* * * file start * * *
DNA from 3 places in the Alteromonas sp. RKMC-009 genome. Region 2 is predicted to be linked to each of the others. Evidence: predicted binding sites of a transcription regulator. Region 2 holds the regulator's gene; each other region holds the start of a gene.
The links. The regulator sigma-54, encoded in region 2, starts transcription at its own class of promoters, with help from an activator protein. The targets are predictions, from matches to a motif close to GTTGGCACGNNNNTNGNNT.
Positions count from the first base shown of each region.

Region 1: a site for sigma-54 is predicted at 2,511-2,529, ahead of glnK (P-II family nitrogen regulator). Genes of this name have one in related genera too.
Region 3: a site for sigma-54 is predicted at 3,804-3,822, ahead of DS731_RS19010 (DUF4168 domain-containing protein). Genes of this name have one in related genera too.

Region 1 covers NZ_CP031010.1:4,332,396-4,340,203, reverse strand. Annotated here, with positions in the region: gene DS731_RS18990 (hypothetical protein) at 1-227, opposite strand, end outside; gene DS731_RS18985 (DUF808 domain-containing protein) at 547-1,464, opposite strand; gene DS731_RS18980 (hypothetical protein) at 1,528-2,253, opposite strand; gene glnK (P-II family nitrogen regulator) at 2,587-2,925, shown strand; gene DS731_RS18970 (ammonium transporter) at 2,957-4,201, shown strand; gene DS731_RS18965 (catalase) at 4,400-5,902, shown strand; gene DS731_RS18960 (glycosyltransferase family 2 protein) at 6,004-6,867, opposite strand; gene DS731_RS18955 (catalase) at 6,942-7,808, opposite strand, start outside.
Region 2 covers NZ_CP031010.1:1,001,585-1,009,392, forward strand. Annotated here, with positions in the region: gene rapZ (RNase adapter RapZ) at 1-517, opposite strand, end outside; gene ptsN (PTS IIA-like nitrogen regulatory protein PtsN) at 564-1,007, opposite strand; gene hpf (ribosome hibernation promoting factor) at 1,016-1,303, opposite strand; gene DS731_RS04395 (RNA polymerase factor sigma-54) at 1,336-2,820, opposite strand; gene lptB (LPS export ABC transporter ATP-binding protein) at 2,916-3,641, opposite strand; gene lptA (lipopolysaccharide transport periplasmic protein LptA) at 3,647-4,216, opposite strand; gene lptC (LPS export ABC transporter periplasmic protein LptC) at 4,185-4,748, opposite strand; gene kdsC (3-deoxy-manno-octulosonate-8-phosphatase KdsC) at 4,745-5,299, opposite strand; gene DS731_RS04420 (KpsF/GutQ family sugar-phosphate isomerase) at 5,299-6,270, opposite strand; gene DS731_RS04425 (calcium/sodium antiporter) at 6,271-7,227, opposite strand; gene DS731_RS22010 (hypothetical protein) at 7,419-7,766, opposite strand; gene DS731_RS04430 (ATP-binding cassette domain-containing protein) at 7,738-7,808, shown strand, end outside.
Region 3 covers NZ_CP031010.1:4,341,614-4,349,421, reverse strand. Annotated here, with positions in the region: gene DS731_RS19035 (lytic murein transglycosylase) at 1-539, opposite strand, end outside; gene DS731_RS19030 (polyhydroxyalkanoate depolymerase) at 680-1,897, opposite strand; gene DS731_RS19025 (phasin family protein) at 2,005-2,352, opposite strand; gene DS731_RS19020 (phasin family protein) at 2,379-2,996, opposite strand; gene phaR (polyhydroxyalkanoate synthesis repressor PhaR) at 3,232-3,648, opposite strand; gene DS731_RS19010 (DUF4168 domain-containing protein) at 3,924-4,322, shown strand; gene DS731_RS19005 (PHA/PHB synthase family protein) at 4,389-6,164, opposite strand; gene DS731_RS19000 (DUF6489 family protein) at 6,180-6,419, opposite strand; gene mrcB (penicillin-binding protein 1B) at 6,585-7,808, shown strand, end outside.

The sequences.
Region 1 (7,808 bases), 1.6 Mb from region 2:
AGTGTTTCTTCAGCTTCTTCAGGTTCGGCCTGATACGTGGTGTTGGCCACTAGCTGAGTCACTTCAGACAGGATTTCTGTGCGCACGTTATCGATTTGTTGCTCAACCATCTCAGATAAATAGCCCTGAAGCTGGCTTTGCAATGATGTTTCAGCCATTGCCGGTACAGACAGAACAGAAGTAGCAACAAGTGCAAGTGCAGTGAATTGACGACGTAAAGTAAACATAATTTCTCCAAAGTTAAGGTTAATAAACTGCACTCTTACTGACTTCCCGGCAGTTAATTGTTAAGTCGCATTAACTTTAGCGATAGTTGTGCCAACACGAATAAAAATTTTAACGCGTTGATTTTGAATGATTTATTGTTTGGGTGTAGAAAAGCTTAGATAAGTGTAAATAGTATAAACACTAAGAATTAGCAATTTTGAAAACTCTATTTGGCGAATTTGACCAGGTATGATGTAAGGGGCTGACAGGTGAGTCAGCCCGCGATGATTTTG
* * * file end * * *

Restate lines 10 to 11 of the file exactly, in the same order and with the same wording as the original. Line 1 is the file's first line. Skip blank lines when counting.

Region 1 (7,808 bases), 1.6 Mb from region 2:
AGTGTTTCTTCAGCTTCTTCAGGTTCGGCCTGATACGTGGTGTTGGCCACTAGCTGAGTCACTTCAGACAGGATTTCTGTGCGCACGTTATCGATTTGTTGCTCAACCATCTCAGATAAATAGCCCTGAAGCTGGCTTTGCAATGATGTTTCAGCCATTGCCGGTACAGACAGAACAGAAGTAGCAACAAGTGCAAGTGCAGTGAATTGACGACGTAAAGTAAACATAATTTCTCCAAAGTTAAGGTTAATAAACTGCACTCTTACTGACTTCCCGGCAGTTAATTGTTAAGTCGCATTAACTTTAGCGATAGTTGTGCCAACACGAATAAAAATTTTAACGCGTTGATTTTGAATGATTTATTGTTTGGGTGTAGAAAAGCTTAGATAAGTGTAAATAGTATAAACACTAAGAATTAGCAATTTTGAAAACTCTATTTGGCGAATTTGACCAGGTATGATGTAAGGGGCTGACAGGTGAGTCAGCCCGCGATGATTTTG